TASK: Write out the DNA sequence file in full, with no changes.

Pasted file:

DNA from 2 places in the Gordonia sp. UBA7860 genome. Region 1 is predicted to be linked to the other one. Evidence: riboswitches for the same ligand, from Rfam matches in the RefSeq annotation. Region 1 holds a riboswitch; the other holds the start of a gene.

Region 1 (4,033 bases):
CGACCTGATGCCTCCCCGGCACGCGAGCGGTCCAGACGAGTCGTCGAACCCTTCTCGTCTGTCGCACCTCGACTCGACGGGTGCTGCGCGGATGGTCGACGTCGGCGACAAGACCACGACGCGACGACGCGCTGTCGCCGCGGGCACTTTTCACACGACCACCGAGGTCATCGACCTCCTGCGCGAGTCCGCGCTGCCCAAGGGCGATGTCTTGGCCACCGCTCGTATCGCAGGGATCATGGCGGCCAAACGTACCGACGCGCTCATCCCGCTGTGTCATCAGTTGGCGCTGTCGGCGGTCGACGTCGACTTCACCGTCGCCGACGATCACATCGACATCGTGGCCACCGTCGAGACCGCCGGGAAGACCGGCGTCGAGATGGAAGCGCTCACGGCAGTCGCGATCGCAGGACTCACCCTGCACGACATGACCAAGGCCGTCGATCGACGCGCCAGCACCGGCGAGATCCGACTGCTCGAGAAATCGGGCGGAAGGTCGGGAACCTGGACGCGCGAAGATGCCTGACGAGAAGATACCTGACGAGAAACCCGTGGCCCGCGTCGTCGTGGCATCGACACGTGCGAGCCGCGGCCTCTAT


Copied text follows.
DNA from 2 places in the Gordonia sp. UBA7860 genome. Region 1 is predicted to be linked to the other one. Evidence: riboswitches for the same ligand, from Rfam matches in the RefSeq annotation. Region 1 holds a riboswitch; the other holds the start of a gene.

Region 1 (4,033 bases):
CGACCTGATGCCTCCCCGGCACGCGAGCGGTCCAGACGAGTCGTCGAACCCTTCTCGTCTGTCGCACCTCGACTCGACGGGTGCTGCGCGGATGGTCGACGTCGGCGACAAGACCACGACGCGACGACGCGCTGTCGCCGCGGGCACTTTTCACACGACCACCGAGGTCATCGACCTCCTGCGCGAGTCCGCGCTGCCCAAGGGCGATGTCTTGGCCACCGCTCGTATCGCAGGGATCATGGCGGCCAAACGTACCGACGCGCTCATCCCGCTGTGTCATCAGTTGGCGCTGTCGGCGGTCGACGTCGACTTCACCGTCGCCGACGATCACATCGACATCGTGGCCACCGTCGAGACCGCCGGGAAGACCGGCGTCGAGATGGAAGCGCTCACGGCAGTCGCGATCGCAGGACTCACCCTGCACGACATGACCAAGGCCGTCGATCGACGCGCCAGCACCGGCGAGATCCGACTGCTCGAGAAATCGGGCGGAAGGTCGGGAACCTGGACGCGCGAAGATGCCTGACGAGAAGATACCTGACGAGAAACCCGTGGCCCGCGTCGTCGTGGCATCGACACGTGCGAGCCGCGGCCTCTAT